Carlos Pola is one of the most interesting producers we have ever come across. Since he began farming in 2012, Carlos and his wife, Patty, have not been afraid to experiment with all sorts of innovating coffee farming techniques, leading to some truly outstanding coffees that also set a standard for regenerative farming and earth care. He is a big believer in the soil’s tendency to share nutrients and is meticulous about maintaining the proper balance. This pays off tremendously in the cup with clean, unique flavors showcasing his farming prowess. Read below for a more in depth look at Carlos Pola’s farm and how he is able to sustainably grow these incredible coffees.
This particular lot has a sweet, white chocolate start that is a different spin on the classic El Salvador taste profile. Some clove and cinnamon spice notes really make it interesting, and we found that it has a nice nutty aftertaste. Filter methods like pourover and drip pot will bring out more dried fruit flavors, while a French Press will be sweeter like chocolate milk.
From our importing partner, Nicole Diefenbach with Unravel Coffee Merchants:
The volcanic peaks of El Salvador provide ideal conditions for growing coffee, but after a century of cultivation, in 2012, a fungus known as coffee rust or “roya” nearly wiped out El Salvador’s production. This disease threatened the livelihood of all Salvadoran coffee farmers and many were forced to abandon their farms; replanting requires substantial capital to invest and years of waiting for young trees to begin bearing fruit.
At this same time, Carlos Pola left a career in textile exports to restore his family’s coffee farm. Many trees needed to be leveled and the land required vast renovations. Pola examined traditional practices and developed a few rogue philosophies in cultivation based on his in-depth research and active farm experiments.
Carlos could be characterized as “one with the soil”. Through observation, he discovered the coffee trees growing among his pepeto shade trees looked the healthiest. During our own farm visit, he points to a plot to the left and says “You don’t have to be an agronomist to see that those are happy trees… (points to the right, where no pepeto trees are in sight)… and those are not.”
This is because the pepeto tree has a unique symbiosis with the surrounding coffee trees. The pepeto takes nitrogen from the atmosphere and converts it into nutrients that are readily digestible for the coffee root systems, nutrients otherwise unavailable. The transportation of nutrients is possible through the mycelium network which starts at the roots of pepeto trees.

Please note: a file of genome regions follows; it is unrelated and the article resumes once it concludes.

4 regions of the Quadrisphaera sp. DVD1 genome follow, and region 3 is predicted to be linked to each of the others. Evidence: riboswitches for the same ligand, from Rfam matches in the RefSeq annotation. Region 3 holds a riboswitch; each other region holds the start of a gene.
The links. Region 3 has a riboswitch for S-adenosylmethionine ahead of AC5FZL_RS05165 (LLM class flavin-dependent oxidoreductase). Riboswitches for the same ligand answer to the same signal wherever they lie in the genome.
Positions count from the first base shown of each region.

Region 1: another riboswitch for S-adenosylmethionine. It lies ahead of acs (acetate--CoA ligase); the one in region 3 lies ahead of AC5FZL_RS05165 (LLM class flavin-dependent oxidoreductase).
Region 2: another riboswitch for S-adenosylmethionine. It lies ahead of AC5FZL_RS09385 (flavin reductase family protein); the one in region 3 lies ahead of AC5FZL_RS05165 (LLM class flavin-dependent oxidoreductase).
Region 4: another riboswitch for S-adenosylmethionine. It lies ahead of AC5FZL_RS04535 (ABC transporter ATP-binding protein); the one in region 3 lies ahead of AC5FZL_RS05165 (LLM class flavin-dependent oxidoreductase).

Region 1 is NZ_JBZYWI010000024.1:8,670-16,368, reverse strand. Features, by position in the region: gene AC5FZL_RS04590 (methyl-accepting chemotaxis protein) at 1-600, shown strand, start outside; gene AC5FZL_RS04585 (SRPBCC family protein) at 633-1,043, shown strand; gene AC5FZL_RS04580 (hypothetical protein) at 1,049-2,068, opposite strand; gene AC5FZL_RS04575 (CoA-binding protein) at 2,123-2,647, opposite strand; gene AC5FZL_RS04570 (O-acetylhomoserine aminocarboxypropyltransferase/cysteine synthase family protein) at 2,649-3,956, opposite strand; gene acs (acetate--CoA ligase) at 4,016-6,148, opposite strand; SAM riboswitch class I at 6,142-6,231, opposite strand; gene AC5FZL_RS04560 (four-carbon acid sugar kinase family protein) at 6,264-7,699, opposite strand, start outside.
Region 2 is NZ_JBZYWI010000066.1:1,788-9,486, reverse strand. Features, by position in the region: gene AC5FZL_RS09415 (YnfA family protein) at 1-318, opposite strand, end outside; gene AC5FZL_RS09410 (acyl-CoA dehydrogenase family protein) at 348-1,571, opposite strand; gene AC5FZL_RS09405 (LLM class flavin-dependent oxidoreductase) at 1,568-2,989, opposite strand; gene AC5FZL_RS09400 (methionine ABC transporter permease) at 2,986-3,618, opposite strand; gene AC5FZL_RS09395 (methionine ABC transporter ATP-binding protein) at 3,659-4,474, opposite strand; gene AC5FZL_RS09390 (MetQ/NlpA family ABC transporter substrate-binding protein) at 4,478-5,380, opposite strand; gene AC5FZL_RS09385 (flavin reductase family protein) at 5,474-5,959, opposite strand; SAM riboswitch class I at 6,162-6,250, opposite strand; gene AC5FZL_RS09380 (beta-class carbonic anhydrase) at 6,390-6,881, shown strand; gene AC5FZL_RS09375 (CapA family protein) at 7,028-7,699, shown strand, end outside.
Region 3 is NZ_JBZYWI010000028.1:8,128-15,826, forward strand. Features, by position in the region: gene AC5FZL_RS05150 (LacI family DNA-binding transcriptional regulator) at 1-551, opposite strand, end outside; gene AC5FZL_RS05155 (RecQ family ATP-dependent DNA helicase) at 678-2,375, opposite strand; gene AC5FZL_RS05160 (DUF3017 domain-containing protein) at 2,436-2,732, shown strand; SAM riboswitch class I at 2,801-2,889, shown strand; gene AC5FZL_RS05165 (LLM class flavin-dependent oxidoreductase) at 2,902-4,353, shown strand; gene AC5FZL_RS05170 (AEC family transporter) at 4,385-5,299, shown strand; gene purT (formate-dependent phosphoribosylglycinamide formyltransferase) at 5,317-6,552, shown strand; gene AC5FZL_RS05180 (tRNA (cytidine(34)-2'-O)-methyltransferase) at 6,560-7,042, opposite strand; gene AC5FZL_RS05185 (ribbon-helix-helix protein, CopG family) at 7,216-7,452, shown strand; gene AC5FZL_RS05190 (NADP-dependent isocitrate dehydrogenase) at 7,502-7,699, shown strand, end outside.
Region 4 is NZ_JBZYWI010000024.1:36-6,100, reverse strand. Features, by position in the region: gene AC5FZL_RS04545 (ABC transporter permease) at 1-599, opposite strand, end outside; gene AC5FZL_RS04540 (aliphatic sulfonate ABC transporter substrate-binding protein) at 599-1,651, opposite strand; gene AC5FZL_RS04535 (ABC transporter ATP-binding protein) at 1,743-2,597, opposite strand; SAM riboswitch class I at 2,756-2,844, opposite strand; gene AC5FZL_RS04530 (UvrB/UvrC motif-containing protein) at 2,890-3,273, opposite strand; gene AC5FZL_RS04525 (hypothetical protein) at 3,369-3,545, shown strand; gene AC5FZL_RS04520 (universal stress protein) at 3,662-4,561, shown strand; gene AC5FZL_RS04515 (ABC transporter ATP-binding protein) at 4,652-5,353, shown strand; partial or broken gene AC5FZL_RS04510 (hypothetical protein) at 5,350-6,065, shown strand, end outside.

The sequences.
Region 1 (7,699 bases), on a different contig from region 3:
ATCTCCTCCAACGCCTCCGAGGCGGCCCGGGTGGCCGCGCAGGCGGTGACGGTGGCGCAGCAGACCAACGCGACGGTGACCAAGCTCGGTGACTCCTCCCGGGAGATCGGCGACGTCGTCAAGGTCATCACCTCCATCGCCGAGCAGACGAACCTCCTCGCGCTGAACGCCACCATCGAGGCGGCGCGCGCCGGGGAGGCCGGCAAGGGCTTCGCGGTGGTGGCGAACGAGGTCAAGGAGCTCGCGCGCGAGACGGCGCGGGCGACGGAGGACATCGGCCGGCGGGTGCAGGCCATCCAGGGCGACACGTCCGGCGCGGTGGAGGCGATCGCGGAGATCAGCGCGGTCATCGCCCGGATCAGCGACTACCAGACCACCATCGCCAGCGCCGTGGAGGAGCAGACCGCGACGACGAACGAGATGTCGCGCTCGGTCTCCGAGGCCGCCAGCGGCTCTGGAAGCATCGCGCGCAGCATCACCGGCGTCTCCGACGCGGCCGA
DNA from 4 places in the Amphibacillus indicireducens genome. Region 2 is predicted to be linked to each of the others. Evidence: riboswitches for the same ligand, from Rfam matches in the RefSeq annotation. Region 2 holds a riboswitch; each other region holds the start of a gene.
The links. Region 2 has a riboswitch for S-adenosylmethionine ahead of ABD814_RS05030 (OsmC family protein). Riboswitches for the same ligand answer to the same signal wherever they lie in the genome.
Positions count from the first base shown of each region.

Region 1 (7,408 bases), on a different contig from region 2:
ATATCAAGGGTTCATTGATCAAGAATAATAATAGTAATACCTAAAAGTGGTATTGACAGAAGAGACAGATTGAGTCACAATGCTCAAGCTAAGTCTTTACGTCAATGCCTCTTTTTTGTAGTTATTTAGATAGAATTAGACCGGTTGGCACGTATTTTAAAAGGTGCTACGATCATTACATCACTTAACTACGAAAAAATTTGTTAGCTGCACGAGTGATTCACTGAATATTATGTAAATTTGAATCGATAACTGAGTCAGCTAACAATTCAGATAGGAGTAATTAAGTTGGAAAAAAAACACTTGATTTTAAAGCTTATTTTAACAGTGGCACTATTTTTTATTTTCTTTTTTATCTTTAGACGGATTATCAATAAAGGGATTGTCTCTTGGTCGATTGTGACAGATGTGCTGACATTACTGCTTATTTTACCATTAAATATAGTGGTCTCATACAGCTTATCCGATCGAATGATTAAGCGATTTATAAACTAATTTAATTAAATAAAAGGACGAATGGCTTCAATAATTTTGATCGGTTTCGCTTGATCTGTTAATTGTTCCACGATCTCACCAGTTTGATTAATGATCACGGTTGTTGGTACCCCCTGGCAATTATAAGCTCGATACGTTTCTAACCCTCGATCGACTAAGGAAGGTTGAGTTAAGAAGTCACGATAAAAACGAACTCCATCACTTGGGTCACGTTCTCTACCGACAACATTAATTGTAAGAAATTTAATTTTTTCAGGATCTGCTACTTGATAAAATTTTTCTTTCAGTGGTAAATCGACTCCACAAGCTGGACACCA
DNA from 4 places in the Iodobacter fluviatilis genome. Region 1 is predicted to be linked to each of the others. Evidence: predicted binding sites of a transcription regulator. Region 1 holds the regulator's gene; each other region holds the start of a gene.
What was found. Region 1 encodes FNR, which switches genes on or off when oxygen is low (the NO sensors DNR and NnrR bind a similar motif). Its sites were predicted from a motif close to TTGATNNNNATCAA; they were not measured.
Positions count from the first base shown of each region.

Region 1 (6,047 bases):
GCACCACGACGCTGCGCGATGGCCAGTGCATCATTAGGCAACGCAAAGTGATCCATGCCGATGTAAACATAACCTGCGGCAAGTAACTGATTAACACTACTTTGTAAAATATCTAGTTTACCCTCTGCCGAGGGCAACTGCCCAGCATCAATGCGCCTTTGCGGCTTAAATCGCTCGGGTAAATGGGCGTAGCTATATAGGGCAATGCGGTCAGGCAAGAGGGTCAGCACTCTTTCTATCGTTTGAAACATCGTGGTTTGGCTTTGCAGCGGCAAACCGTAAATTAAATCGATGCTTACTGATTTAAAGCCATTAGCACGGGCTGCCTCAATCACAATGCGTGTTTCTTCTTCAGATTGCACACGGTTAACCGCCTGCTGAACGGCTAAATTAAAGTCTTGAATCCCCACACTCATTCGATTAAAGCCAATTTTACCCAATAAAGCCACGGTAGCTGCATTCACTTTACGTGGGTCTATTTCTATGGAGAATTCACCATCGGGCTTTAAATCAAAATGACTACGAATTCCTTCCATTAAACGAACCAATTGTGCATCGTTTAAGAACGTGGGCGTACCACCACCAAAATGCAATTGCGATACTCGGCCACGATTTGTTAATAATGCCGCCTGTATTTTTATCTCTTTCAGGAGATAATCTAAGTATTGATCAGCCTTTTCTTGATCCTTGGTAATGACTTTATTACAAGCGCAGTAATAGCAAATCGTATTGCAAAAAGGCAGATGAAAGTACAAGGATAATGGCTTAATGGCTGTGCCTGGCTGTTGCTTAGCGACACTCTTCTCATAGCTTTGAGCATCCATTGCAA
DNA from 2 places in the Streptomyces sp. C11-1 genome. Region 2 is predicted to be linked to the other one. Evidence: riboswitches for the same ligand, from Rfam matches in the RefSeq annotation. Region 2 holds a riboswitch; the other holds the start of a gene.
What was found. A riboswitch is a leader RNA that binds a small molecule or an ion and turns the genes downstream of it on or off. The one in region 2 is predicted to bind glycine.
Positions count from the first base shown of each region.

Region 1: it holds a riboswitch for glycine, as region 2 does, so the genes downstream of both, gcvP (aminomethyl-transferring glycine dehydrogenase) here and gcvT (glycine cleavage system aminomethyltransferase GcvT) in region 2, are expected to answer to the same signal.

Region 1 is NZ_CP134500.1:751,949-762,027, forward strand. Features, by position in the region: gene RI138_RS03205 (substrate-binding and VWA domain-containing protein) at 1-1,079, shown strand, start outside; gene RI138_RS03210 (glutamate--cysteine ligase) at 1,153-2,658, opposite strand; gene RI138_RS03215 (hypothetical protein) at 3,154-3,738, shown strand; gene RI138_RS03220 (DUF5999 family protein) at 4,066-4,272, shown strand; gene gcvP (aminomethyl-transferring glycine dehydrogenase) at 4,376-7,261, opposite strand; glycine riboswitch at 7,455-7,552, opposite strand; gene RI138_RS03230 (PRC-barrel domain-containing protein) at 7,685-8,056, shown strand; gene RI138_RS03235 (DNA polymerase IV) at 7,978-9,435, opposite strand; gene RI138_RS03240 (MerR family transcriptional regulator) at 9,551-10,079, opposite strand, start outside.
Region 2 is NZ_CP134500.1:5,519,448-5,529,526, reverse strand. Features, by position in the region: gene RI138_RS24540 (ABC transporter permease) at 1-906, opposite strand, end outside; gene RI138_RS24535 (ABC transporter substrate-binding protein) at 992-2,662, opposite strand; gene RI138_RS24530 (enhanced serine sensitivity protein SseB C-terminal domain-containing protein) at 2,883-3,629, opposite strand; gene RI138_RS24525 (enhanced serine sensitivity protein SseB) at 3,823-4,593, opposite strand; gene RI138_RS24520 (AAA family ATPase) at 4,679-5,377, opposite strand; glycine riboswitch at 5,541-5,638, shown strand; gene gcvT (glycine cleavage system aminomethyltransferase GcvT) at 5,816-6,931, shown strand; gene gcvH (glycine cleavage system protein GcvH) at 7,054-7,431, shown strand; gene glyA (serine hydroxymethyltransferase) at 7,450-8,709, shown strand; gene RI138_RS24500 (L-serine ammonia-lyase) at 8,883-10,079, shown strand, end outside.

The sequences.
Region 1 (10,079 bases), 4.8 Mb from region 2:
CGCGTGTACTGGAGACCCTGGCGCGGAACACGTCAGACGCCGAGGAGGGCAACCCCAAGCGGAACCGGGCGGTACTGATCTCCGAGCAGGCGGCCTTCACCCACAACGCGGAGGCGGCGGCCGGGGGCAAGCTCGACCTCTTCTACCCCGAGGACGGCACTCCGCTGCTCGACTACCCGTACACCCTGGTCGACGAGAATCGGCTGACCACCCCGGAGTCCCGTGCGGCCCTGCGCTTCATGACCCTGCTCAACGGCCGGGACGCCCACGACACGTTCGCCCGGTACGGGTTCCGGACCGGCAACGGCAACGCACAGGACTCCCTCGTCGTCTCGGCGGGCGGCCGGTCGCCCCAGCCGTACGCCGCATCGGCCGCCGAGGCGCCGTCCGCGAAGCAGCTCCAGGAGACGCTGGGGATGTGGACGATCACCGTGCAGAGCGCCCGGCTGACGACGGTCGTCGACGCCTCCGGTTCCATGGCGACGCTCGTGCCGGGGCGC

“Mycorrhizal is the social network of the forest. It’s how plants communicate.” says Carlos.
He taps into this system further, leveraging its natural strengths to decompose plant matter into nutrient-rich soil which drowns weeds and prevents erosion. This natural growing system eliminates reliance on chemical fertilization and pesticides.
Carlos has increased production by planting rows of coffee trees in special patterns along flat tiers, simultaneously combating erosion. Traditionally coffee trees are planted in vertical sparse rows down the side of a mountain, creating a difficult and dangerous environment for coffee pickers.
With many coffee pickers in their 60s and above, Carlos wanted to ensure they could pick comfortably. The dense trees allow pickers to focus on a 3-meter section all day because there’s an abundance of cherries in a concentrated space.
His farm team offers his greatest advantage during processing. With no electricity in their homes, Pola’s staff can tap into what he calls ‘The Lost Art of Fermentation’. This art is utilized daily to store and prepare all of their food.
With this elevated sensitivity, they care for and record tedious notes while processing coffee. Notes include that day’s weather fluctuations and bean color changes. Added uniformity comes with each table being named vs being labeled with paper (which can fly away).
The staff sends daily updates via smartphone and a genius spreadsheet system created by Carlos; a system that offers live updates and complete traceability by day for each partida [coffee drying table]. By working closely with a small, local mill, Pola’s attentive effort is applied through dry milling and export.
This attention to detail lead to Pola Coffee gaining global notoriety with back to back World Coffee in Good Spirits Championship wins with Dan Fellows in 2018 & 2019. Carlos collaborated directly with the UK Barista Champion to specially process his pacamara for the cocktails.
Carlos strives for the rise of the entire specialty coffee industry in El Salvador. He works with neighboring producers to consolidate their coffees in-country and export internationally. This past October, in collaboration with Café de El Salvador and the government of El Salvador, Carlos taught a ‘Sustainable Coffee Growing in Climate Change’ seminar.
Now entering his highest production year yet, Carlos attributes this success to careful variety selection, innovative cultivation practices, and a highly-skilled team. We’re thrilled to establish a long-term partnership with Carlos Pola and look forward to the years to come!